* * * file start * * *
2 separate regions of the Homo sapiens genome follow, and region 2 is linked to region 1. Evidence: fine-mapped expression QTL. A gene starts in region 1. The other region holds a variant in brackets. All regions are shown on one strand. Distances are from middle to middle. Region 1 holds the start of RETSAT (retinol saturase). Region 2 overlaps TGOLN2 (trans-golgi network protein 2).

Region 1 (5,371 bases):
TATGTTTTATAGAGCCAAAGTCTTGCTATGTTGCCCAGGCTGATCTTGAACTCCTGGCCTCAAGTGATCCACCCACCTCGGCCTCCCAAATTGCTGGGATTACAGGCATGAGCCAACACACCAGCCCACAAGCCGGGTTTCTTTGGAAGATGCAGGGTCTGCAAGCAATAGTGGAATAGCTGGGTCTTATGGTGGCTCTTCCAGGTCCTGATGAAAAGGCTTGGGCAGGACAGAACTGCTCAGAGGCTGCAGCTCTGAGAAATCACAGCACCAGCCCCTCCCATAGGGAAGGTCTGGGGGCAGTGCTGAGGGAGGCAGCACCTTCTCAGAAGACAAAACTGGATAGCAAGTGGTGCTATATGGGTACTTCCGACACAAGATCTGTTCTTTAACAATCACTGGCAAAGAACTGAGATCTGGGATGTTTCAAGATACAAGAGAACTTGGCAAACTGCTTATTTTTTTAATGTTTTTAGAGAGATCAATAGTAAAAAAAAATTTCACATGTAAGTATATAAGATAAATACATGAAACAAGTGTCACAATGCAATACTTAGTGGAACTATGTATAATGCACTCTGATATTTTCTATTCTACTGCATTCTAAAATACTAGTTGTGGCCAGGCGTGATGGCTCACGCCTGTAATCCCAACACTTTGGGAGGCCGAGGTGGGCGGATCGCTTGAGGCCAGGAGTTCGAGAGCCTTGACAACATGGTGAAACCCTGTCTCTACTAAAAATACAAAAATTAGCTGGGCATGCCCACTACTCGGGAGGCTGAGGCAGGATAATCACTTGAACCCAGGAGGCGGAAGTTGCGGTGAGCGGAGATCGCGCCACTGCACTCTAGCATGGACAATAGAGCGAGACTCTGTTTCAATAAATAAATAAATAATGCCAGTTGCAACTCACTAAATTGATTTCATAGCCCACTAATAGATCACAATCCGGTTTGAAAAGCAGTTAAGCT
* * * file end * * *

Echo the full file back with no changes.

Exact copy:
2 separate regions of the Homo sapiens genome follow, and region 2 is linked to region 1. Evidence: fine-mapped expression QTL. A gene starts in region 1. The other region holds a variant in brackets. All regions are shown on one strand. Distances are from middle to middle. Region 1 holds the start of RETSAT (retinol saturase). Region 2 overlaps TGOLN2 (trans-golgi network protein 2).

Region 1 (5,371 bases):
TATGTTTTATAGAGCCAAAGTCTTGCTATGTTGCCCAGGCTGATCTTGAACTCCTGGCCTCAAGTGATCCACCCACCTCGGCCTCCCAAATTGCTGGGATTACAGGCATGAGCCAACACACCAGCCCACAAGCCGGGTTTCTTTGGAAGATGCAGGGTCTGCAAGCAATAGTGGAATAGCTGGGTCTTATGGTGGCTCTTCCAGGTCCTGATGAAAAGGCTTGGGCAGGACAGAACTGCTCAGAGGCTGCAGCTCTGAGAAATCACAGCACCAGCCCCTCCCATAGGGAAGGTCTGGGGGCAGTGCTGAGGGAGGCAGCACCTTCTCAGAAGACAAAACTGGATAGCAAGTGGTGCTATATGGGTACTTCCGACACAAGATCTGTTCTTTAACAATCACTGGCAAAGAACTGAGATCTGGGATGTTTCAAGATACAAGAGAACTTGGCAAACTGCTTATTTTTTTAATGTTTTTAGAGAGATCAATAGTAAAAAAAAATTTCACATGTAAGTATATAAGATAAATACATGAAACAAGTGTCACAATGCAATACTTAGTGGAACTATGTATAATGCACTCTGATATTTTCTATTCTACTGCATTCTAAAATACTAGTTGTGGCCAGGCGTGATGGCTCACGCCTGTAATCCCAACACTTTGGGAGGCCGAGGTGGGCGGATCGCTTGAGGCCAGGAGTTCGAGAGCCTTGACAACATGGTGAAACCCTGTCTCTACTAAAAATACAAAAATTAGCTGGGCATGCCCACTACTCGGGAGGCTGAGGCAGGATAATCACTTGAACCCAGGAGGCGGAAGTTGCGGTGAGCGGAGATCGCGCCACTGCACTCTAGCATGGACAATAGAGCGAGACTCTGTTTCAATAAATAAATAAATAATGCCAGTTGCAACTCACTAAATTGATTTCATAGCCCACTAATAGATCACAATCCGGTTTGAAAAGCAGTTAAGCT